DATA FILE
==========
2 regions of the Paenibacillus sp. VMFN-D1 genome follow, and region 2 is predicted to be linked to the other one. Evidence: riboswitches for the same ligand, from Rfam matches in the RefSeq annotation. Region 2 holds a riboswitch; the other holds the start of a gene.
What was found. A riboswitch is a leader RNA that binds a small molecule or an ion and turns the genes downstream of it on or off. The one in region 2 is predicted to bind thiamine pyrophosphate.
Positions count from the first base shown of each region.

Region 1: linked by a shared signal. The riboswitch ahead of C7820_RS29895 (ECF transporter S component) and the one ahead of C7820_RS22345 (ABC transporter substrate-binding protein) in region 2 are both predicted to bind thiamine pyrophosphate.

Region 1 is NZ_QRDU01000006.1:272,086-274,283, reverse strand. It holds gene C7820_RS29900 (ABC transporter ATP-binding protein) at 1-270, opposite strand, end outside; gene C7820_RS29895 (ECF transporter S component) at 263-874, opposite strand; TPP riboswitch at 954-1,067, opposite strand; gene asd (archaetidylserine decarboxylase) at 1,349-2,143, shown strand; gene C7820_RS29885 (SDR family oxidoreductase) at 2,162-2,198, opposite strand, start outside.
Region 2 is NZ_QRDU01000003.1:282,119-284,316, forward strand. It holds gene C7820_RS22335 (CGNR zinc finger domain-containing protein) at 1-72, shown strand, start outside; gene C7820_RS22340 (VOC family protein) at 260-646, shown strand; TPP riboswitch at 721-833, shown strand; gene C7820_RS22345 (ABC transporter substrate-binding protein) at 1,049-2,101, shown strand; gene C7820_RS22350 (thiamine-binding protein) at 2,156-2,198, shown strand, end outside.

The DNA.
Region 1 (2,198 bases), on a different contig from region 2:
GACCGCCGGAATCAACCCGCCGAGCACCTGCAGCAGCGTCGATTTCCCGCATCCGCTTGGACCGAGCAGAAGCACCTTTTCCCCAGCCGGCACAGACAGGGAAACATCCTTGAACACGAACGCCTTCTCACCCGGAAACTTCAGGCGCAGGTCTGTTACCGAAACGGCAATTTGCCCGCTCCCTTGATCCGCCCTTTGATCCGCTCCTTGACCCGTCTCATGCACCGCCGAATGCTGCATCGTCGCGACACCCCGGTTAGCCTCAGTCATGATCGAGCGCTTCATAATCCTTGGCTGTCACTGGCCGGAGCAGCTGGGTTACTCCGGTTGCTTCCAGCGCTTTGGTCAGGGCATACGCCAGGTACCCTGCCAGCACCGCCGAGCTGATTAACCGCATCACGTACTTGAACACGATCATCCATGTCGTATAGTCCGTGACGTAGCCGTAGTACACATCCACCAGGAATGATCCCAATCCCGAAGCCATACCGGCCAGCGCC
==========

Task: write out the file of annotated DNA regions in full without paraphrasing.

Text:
2 regions of the Paenibacillus sp. VMFN-D1 genome follow, and region 2 is predicted to be linked to the other one. Evidence: riboswitches for the same ligand, from Rfam matches in the RefSeq annotation. Region 2 holds a riboswitch; the other holds the start of a gene.
What was found. A riboswitch is a leader RNA that binds a small molecule or an ion and turns the genes downstream of it on or off. The one in region 2 is predicted to bind thiamine pyrophosphate.
Positions count from the first base shown of each region.

Region 1: linked by a shared signal. The riboswitch ahead of C7820_RS29895 (ECF transporter S component) and the one ahead of C7820_RS22345 (ABC transporter substrate-binding protein) in region 2 are both predicted to bind thiamine pyrophosphate.

Region 1 is NZ_QRDU01000006.1:272,086-274,283, reverse strand. It holds gene C7820_RS29900 (ABC transporter ATP-binding protein) at 1-270, opposite strand, end outside; gene C7820_RS29895 (ECF transporter S component) at 263-874, opposite strand; TPP riboswitch at 954-1,067, opposite strand; gene asd (archaetidylserine decarboxylase) at 1,349-2,143, shown strand; gene C7820_RS29885 (SDR family oxidoreductase) at 2,162-2,198, opposite strand, start outside.
Region 2 is NZ_QRDU01000003.1:282,119-284,316, forward strand. It holds gene C7820_RS22335 (CGNR zinc finger domain-containing protein) at 1-72, shown strand, start outside; gene C7820_RS22340 (VOC family protein) at 260-646, shown strand; TPP riboswitch at 721-833, shown strand; gene C7820_RS22345 (ABC transporter substrate-binding protein) at 1,049-2,101, shown strand; gene C7820_RS22350 (thiamine-binding protein) at 2,156-2,198, shown strand, end outside.

The DNA.
Region 1 (2,198 bases), on a different contig from region 2:
GACCGCCGGAATCAACCCGCCGAGCACCTGCAGCAGCGTCGATTTCCCGCATCCGCTTGGACCGAGCAGAAGCACCTTTTCCCCAGCCGGCACAGACAGGGAAACATCCTTGAACACGAACGCCTTCTCACCCGGAAACTTCAGGCGCAGGTCTGTTACCGAAACGGCAATTTGCCCGCTCCCTTGATCCGCCCTTTGATCCGCTCCTTGACCCGTCTCATGCACCGCCGAATGCTGCATCGTCGCGACACCCCGGTTAGCCTCAGTCATGATCGAGCGCTTCATAATCCTTGGCTGTCACTGGCCGGAGCAGCTGGGTTACTCCGGTTGCTTCCAGCGCTTTGGTCAGGGCATACGCCAGGTACCCTGCCAGCACCGCCGAGCTGATTAACCGCATCACGTACTTGAACACGATCATCCATGTCGTATAGTCCGTGACGTAGCCGTAGTACACATCCACCAGGAATGATCCCAATCCCGAAGCCATACCGGCCAGCGCC